Column: Mitch McConnell's vanishing act
By Dana Milbank
WASHINGTON — There is much blame to go around in this government shutdown, but if one person deserves more culpability than all others, that person is Matt Bevin.
Bevin isn’t a member of Congress or an administration official. He lives in Louisville and runs a family business that makes bells. But he has played a pivotal role in the shutdown by sidelining Mitch McConnell, the Senate Republican leader and the man best positioned to negotiate a solution to a political crisis that threatens to upend the American economy.
McConnell is as conservative as they come and a bitter foe of President Obama, famously declaring that his top goal was to make Obama a one-term president. The Kentuckian gives over-the-top daily speeches on the Senate floor denouncing the president and Democrats in the harshest terms.
At the same time, McConnell has brokered compromises in the past when the country faced economic calamity. He struck a deal with Vice President Joe Biden in the early hours of 2013 to save the nation from going over the so-called fiscal cliff. A year and a half earlier, the same duo negotiated a compromise to avoid a default on the national debt.
This time around, McConnell is unable to cut a deal. And that’s because of Bevin, who has launched a tea-party-backed challenge to McConnell in the Kentucky Republican primary.
Bevin has the backing of conservative groups such as the Madison Project, which propelled Ted Cruz to victory in the Texas Republican Senate primary. And the Madison Project doesn’t take kindly to dealmaking. “Mitch McConnell emblematizes the rudderless leadership, vacuous core, and duplicitous tendencies of the powers that be within the party,” the group wrote in endorsing Bevin. “He isn’t just part of the problem. He is the problem in Washington, D.C. In fact, as we write this endorsement, he is pressuring senators not to join the effort to defund Obamacare.”
Indeed, it appeared at first that McConnell was prepared to play the dealmaker again. He opposed Cruz’s scheme to fight Obamacare by blocking legislation to fund the government. Hours before the shutdown began at midnight Monday, McConnell floated a plan to keep the government running for another week.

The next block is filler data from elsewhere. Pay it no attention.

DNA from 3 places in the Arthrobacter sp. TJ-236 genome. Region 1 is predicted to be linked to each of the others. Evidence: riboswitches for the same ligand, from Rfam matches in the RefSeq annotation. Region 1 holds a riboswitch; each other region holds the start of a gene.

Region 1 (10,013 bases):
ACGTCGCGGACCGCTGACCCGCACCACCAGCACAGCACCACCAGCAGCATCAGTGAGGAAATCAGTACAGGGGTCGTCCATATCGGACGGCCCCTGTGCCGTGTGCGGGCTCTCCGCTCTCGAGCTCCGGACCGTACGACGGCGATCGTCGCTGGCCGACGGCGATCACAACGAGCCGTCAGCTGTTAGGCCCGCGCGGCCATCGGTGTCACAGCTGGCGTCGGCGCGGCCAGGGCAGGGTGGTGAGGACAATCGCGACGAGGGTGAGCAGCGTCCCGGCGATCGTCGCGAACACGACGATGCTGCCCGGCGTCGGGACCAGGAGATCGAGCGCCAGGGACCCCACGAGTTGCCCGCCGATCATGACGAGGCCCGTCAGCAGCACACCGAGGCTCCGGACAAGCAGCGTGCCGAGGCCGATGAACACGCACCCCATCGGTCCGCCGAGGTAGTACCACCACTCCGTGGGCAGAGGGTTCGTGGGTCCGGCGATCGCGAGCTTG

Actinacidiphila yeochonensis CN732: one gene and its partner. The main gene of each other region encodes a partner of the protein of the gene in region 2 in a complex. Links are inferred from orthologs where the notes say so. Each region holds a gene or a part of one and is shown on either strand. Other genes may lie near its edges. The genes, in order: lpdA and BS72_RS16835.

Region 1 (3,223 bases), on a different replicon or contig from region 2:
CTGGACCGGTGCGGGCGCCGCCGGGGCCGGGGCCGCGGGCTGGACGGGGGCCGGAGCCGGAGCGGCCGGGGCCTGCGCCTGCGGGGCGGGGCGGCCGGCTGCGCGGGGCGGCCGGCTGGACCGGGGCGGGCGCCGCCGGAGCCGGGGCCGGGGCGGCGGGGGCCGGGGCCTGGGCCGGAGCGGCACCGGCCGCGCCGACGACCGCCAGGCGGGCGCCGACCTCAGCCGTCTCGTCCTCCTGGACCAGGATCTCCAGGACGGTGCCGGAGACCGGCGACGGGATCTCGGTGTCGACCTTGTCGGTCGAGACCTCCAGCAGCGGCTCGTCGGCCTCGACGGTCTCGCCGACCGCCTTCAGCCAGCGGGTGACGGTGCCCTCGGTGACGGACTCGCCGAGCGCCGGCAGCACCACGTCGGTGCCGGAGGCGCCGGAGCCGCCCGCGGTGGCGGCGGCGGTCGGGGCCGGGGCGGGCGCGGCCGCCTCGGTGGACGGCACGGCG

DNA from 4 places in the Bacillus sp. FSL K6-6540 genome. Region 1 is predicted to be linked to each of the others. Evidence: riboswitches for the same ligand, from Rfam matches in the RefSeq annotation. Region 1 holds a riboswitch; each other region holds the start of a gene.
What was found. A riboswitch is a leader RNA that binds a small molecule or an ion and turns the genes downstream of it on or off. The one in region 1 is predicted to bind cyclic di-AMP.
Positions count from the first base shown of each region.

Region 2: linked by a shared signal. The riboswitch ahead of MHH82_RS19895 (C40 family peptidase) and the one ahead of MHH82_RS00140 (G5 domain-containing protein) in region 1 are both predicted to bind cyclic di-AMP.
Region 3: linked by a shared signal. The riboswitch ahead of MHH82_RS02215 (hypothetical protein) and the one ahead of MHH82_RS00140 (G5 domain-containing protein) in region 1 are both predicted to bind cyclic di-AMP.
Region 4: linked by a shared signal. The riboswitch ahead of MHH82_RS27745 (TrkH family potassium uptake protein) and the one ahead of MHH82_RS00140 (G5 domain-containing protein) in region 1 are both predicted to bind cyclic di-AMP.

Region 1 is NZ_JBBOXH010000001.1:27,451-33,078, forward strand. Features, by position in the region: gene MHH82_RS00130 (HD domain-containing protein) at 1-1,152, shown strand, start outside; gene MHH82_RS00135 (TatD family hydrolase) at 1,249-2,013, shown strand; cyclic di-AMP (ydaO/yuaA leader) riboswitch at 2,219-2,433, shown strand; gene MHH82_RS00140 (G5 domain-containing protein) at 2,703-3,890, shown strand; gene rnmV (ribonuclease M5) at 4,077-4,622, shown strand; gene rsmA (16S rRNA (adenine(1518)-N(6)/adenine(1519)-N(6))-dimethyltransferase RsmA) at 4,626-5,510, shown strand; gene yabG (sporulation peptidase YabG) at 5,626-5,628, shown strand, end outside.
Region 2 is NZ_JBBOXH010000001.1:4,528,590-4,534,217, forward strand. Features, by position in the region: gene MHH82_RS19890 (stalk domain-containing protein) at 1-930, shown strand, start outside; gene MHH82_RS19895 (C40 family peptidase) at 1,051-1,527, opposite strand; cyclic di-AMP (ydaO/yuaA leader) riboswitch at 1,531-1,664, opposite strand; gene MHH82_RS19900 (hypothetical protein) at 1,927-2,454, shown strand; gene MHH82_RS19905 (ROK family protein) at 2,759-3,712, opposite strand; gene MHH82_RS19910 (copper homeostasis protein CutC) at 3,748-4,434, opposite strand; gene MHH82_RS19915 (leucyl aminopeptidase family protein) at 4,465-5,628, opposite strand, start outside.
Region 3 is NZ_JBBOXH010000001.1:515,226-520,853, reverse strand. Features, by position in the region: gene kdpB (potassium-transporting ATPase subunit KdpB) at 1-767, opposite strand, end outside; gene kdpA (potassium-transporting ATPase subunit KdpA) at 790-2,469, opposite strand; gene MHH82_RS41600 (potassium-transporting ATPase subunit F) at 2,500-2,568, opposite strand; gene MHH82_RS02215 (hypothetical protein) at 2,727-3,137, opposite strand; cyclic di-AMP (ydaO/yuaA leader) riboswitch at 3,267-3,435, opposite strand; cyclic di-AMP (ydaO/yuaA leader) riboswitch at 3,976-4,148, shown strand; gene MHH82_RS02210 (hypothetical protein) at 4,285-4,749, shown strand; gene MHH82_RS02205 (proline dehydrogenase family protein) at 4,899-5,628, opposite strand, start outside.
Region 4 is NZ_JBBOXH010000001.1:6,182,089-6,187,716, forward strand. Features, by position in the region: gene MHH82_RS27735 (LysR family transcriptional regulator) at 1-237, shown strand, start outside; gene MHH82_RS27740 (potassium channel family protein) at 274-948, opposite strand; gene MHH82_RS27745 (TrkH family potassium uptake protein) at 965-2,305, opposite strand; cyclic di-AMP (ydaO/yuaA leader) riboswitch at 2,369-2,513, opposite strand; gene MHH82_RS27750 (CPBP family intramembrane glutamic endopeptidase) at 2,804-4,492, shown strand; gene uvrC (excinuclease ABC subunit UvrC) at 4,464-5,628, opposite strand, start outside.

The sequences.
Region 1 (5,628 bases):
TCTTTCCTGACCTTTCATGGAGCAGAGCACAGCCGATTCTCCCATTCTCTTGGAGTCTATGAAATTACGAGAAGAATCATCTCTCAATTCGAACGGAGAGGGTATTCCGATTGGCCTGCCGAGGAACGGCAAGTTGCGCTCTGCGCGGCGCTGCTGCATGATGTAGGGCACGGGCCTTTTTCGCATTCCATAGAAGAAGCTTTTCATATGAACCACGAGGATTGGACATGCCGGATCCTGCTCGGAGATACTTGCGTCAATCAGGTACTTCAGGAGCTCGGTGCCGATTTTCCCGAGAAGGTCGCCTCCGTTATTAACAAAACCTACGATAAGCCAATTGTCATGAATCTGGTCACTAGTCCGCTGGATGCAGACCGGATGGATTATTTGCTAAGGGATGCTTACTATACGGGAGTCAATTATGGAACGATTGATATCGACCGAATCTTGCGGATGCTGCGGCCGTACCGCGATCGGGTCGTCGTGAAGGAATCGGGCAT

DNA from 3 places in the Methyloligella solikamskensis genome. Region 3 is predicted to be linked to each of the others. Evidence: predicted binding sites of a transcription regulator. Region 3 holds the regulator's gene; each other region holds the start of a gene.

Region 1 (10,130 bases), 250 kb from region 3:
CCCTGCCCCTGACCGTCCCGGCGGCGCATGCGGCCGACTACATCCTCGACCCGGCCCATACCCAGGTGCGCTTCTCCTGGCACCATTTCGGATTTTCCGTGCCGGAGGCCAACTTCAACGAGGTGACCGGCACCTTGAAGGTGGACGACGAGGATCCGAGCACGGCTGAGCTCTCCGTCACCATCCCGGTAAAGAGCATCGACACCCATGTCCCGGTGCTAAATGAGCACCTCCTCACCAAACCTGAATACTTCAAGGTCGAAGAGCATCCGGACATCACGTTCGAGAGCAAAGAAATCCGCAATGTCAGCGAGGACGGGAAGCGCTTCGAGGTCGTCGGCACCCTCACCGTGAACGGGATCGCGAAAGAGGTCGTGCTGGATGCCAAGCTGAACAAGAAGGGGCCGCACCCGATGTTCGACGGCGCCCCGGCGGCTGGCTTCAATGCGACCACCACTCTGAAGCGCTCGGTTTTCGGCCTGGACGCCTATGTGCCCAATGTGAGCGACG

Bevin howled. “Where was Mitch McConnell while Ted Cruz was standing and fighting? Well, he was sleeping. Literally,” Bevin wrote on the conservative website redstate.com. “And when he wasn’t sleeping, he was whipping his fellow Republicans to vote against Sen. Cruz’s effort.”
Bevin’s conservative patrons joined the assault. The Madison Project complained about McConnell’s “habit of parachuting in.” The Senate Conservatives Fund charged that McConnell had “surrendered to Barack Obama, Harry Reid and the Democrats.”
McConnell abandoned his dealmaking. After a meeting with Obama at the White House Wednesday, he went on CNBC and declared the session “unproductive,” the Democrats “unreasonable” and the president’s position “unacceptable.” By Thursday, he was serving as a mouthpiece for Cruz on the Senate floor, taking ownership of the strategy Cruz had devised and defending Cruz when the Texas freshman was criticized by Reid, the majority leader.
McConnell is the most visible manifestation of the problem, but his dilemma is key to understanding why this shutdown wasn’t averted and why there is little movement to end it. There are relatively few die-hard conservative ideologues in Congress. But the rest of the Republicans are terrified of being knocked out in a primary by a true believer. So they are acting like tea party conservatives. Were there a secret ballot, Republicans would vote overwhelmingly to keep the government open rather than seek to force Obama to surrender the main achievement of his presidency — something no president would do. But there is no secret ballot, and McConnell, like House Speaker John Boehner, must choose between the good of the country and keeping their jobs. So far, they’ve chosen the latter.
The terror of the tea party isn’t necessarily rational. Polls show McConnell trouncing Bevin. And yet, he panics. As top Republican on the appropriations subcommittee for foreign operations, McConnell spent years funneling billions of dollars to Egypt. But this year he joined tea party darling Rand Paul, also from Kentucky, in voting to eliminate aid to Egypt. A longtime hawk, McConnell also sided with Paul and Cruz in opposing military action in Syria — after Bevin and Kentucky tea party groups applied pressure.
Now the stakes are much higher: closure of the federal government and a default on the national debt. And the man who could rescue us from all this is being marginalized by a small businessman with a big mouth.
Follow Dana Milbank on Twitter, @Milbank.